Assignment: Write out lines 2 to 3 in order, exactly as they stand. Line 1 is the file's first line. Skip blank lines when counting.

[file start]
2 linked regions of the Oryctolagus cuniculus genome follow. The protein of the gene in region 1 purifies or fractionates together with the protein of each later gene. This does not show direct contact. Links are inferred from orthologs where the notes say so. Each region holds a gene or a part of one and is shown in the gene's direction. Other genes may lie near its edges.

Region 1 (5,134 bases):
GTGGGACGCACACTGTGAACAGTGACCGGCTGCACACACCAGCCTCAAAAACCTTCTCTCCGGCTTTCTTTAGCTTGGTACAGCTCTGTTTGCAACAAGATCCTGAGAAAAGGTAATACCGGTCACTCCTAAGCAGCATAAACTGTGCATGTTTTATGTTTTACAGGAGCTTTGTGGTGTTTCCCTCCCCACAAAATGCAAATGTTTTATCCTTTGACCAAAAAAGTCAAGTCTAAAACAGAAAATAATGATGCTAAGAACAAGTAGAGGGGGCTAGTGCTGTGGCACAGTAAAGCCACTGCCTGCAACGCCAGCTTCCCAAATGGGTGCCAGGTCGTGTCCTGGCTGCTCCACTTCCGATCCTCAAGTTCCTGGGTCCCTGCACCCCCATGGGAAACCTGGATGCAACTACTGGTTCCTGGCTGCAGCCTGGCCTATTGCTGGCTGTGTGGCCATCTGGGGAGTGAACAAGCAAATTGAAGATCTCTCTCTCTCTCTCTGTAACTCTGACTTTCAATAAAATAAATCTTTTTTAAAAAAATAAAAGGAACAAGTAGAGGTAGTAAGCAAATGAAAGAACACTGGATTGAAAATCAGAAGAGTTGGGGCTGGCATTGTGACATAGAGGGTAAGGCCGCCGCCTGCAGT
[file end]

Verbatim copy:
Region 1 (5,134 bases):
GTGGGACGCACACTGTGAACAGTGACCGGCTGCACACACCAGCCTCAAAAACCTTCTCTCCGGCTTTCTTTAGCTTGGTACAGCTCTGTTTGCAACAAGATCCTGAGAAAAGGTAATACCGGTCACTCCTAAGCAGCATAAACTGTGCATGTTTTATGTTTTACAGGAGCTTTGTGGTGTTTCCCTCCCCACAAAATGCAAATGTTTTATCCTTTGACCAAAAAAGTCAAGTCTAAAACAGAAAATAATGATGCTAAGAACAAGTAGAGGGGGCTAGTGCTGTGGCACAGTAAAGCCACTGCCTGCAACGCCAGCTTCCCAAATGGGTGCCAGGTCGTGTCCTGGCTGCTCCACTTCCGATCCTCAAGTTCCTGGGTCCCTGCACCCCCATGGGAAACCTGGATGCAACTACTGGTTCCTGGCTGCAGCCTGGCCTATTGCTGGCTGTGTGGCCATCTGGGGAGTGAACAAGCAAATTGAAGATCTCTCTCTCTCTCTCTGTAACTCTGACTTTCAATAAAATAAATCTTTTTTAAAAAAATAAAAGGAACAAGTAGAGGTAGTAAGCAAATGAAAGAACACTGGATTGAAAATCAGAAGAGTTGGGGCTGGCATTGTGACATAGAGGGTAAGGCCGCCGCCTGCAGT